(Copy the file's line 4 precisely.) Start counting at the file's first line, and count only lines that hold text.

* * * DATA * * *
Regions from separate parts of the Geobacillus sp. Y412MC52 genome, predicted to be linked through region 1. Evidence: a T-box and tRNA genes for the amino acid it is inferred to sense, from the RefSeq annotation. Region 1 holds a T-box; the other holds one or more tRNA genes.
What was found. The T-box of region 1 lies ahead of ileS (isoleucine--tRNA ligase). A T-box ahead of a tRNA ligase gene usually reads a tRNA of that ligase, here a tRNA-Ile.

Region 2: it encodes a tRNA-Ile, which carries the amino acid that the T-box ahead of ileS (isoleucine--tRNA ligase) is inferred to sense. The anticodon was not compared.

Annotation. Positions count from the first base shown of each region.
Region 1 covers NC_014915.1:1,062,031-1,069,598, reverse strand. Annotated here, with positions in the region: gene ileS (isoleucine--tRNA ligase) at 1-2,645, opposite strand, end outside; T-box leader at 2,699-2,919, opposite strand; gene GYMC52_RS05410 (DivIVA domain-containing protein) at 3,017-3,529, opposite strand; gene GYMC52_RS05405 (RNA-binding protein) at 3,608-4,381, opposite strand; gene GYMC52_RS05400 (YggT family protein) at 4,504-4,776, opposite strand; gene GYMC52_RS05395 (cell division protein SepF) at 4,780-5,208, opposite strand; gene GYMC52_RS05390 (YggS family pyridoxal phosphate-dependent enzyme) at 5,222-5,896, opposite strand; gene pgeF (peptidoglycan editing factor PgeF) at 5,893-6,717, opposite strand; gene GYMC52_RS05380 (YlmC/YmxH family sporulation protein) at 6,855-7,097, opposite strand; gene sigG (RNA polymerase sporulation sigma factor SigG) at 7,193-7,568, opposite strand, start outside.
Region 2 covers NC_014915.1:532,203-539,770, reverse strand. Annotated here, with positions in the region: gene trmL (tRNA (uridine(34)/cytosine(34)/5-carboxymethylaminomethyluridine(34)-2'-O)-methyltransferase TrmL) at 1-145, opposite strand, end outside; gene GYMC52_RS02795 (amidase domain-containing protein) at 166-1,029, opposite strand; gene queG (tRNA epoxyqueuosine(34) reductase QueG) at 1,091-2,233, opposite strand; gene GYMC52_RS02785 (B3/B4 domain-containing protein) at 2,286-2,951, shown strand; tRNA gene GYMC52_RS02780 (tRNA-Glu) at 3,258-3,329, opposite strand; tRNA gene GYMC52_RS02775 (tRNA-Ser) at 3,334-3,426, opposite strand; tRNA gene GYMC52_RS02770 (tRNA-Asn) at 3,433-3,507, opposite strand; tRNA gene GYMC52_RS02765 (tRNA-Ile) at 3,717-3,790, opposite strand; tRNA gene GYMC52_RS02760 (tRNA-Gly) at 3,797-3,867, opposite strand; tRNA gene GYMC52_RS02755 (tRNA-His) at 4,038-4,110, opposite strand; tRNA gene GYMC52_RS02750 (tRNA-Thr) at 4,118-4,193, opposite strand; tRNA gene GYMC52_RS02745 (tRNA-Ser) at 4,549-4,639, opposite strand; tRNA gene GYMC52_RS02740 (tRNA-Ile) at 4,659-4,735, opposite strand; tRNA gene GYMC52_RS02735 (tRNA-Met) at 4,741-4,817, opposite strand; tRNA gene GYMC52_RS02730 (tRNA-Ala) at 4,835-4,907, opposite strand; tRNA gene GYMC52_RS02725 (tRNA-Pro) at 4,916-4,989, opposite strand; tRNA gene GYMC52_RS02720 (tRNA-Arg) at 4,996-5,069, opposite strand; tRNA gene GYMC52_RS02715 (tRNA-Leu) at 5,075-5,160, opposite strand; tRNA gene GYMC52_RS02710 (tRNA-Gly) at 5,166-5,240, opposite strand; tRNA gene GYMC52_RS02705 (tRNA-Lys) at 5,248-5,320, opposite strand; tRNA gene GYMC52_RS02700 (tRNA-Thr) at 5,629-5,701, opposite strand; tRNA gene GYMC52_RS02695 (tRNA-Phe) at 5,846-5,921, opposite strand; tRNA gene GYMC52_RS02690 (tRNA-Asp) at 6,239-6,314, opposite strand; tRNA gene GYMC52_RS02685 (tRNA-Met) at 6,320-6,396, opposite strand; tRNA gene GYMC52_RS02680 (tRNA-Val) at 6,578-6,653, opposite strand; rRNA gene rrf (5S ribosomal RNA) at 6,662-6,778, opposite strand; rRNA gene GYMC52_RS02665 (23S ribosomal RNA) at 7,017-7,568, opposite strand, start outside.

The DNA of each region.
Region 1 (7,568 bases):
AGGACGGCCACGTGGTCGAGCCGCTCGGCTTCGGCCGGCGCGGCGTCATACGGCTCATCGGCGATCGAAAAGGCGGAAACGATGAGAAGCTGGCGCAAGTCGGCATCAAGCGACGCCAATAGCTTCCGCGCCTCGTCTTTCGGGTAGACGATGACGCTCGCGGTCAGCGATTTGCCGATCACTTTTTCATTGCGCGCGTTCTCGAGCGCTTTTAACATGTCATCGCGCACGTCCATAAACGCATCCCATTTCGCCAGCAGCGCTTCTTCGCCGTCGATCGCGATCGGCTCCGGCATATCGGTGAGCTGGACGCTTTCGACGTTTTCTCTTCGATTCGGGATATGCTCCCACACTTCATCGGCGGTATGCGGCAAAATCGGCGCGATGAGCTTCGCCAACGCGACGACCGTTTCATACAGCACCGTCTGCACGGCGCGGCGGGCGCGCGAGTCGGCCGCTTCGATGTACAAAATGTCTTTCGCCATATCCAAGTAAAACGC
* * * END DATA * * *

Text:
Annotation. Positions count from the first base shown of each region.